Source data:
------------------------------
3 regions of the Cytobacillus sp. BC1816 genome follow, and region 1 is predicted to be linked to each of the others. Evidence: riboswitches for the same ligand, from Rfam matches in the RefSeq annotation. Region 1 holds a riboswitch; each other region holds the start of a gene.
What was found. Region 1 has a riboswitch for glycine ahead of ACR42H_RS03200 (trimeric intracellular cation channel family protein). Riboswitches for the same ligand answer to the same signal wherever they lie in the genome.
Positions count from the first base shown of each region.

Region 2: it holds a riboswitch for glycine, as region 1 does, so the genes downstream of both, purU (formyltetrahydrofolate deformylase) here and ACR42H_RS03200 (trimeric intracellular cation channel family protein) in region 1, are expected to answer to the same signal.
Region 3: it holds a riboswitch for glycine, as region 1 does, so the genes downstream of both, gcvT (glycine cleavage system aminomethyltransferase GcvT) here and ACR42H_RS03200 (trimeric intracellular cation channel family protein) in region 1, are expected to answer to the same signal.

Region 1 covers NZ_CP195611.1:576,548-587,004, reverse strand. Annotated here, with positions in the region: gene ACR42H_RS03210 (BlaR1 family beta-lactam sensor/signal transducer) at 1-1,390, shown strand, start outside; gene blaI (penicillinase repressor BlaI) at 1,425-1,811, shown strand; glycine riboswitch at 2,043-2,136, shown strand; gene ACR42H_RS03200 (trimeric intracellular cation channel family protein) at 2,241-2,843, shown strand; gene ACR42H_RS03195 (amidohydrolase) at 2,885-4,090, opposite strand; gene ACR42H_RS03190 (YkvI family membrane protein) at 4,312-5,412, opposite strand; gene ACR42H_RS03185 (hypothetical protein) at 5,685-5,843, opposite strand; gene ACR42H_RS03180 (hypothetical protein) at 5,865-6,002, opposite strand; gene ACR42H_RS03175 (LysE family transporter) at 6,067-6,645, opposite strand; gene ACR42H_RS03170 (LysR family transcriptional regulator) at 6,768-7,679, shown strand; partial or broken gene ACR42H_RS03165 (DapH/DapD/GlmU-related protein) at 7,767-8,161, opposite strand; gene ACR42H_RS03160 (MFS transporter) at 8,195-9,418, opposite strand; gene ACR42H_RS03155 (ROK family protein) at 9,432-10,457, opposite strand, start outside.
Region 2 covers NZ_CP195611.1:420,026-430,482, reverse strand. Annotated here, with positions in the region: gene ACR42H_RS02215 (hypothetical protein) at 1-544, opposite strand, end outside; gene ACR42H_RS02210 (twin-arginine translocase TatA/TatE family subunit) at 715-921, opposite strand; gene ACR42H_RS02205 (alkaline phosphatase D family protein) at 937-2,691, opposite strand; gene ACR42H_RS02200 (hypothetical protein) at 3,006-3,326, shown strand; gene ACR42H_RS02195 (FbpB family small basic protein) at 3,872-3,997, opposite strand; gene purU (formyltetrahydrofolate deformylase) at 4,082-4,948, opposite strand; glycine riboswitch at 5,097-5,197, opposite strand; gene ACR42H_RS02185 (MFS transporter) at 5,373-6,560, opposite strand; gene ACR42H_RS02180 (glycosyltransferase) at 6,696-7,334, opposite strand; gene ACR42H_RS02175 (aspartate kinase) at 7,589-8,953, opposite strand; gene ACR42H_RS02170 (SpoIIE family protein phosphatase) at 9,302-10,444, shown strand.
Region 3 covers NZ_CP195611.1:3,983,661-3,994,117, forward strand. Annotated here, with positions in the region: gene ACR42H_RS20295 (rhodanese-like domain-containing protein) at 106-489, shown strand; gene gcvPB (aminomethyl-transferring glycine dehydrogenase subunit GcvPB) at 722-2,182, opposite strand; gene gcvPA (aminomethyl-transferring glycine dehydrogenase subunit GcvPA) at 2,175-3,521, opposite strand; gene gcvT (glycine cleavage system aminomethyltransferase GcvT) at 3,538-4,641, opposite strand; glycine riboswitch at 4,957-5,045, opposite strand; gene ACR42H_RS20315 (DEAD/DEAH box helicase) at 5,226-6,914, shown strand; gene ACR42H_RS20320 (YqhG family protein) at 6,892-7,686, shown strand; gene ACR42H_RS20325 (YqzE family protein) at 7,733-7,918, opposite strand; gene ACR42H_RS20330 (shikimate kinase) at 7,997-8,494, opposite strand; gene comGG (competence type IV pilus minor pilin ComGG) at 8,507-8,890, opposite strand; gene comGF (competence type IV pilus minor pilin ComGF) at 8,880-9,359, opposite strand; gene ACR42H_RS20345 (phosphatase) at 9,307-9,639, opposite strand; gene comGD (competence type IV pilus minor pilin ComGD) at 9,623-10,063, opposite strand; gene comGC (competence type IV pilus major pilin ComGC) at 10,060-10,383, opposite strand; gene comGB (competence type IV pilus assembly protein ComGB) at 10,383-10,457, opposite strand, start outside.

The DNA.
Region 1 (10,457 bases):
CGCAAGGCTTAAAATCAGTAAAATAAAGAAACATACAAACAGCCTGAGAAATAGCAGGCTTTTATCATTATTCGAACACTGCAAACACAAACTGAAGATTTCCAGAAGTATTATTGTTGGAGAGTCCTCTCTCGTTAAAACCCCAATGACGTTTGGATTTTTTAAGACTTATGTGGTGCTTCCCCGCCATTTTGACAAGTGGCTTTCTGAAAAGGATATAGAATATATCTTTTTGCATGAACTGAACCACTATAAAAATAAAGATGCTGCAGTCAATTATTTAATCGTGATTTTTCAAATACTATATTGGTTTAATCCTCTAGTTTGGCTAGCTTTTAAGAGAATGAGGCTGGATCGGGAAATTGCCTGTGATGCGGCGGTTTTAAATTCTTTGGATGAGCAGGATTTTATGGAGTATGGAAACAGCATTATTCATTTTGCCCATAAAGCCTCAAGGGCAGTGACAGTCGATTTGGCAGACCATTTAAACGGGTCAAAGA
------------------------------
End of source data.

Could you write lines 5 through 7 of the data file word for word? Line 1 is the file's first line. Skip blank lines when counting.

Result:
Region 3: it holds a riboswitch for glycine, as region 1 does, so the genes downstream of both, gcvT (glycine cleavage system aminomethyltransferase GcvT) here and ACR42H_RS03200 (trimeric intracellular cation channel family protein) in region 1, are expected to answer to the same signal.

Region 1 covers NZ_CP195611.1:576,548-587,004, reverse strand. Annotated here, with positions in the region: gene ACR42H_RS03210 (BlaR1 family beta-lactam sensor/signal transducer) at 1-1,390, shown strand, start outside; gene blaI (penicillinase repressor BlaI) at 1,425-1,811, shown strand; glycine riboswitch at 2,043-2,136, shown strand; gene ACR42H_RS03200 (trimeric intracellular cation channel family protein) at 2,241-2,843, shown strand; gene ACR42H_RS03195 (amidohydrolase) at 2,885-4,090, opposite strand; gene ACR42H_RS03190 (YkvI family membrane protein) at 4,312-5,412, opposite strand; gene ACR42H_RS03185 (hypothetical protein) at 5,685-5,843, opposite strand; gene ACR42H_RS03180 (hypothetical protein) at 5,865-6,002, opposite strand; gene ACR42H_RS03175 (LysE family transporter) at 6,067-6,645, opposite strand; gene ACR42H_RS03170 (LysR family transcriptional regulator) at 6,768-7,679, shown strand; partial or broken gene ACR42H_RS03165 (DapH/DapD/GlmU-related protein) at 7,767-8,161, opposite strand; gene ACR42H_RS03160 (MFS transporter) at 8,195-9,418, opposite strand; gene ACR42H_RS03155 (ROK family protein) at 9,432-10,457, opposite strand, start outside.
Region 2 covers NZ_CP195611.1:420,026-430,482, reverse strand. Annotated here, with positions in the region: gene ACR42H_RS02215 (hypothetical protein) at 1-544, opposite strand, end outside; gene ACR42H_RS02210 (twin-arginine translocase TatA/TatE family subunit) at 715-921, opposite strand; gene ACR42H_RS02205 (alkaline phosphatase D family protein) at 937-2,691, opposite strand; gene ACR42H_RS02200 (hypothetical protein) at 3,006-3,326, shown strand; gene ACR42H_RS02195 (FbpB family small basic protein) at 3,872-3,997, opposite strand; gene purU (formyltetrahydrofolate deformylase) at 4,082-4,948, opposite strand; glycine riboswitch at 5,097-5,197, opposite strand; gene ACR42H_RS02185 (MFS transporter) at 5,373-6,560, opposite strand; gene ACR42H_RS02180 (glycosyltransferase) at 6,696-7,334, opposite strand; gene ACR42H_RS02175 (aspartate kinase) at 7,589-8,953, opposite strand; gene ACR42H_RS02170 (SpoIIE family protein phosphatase) at 9,302-10,444, shown strand.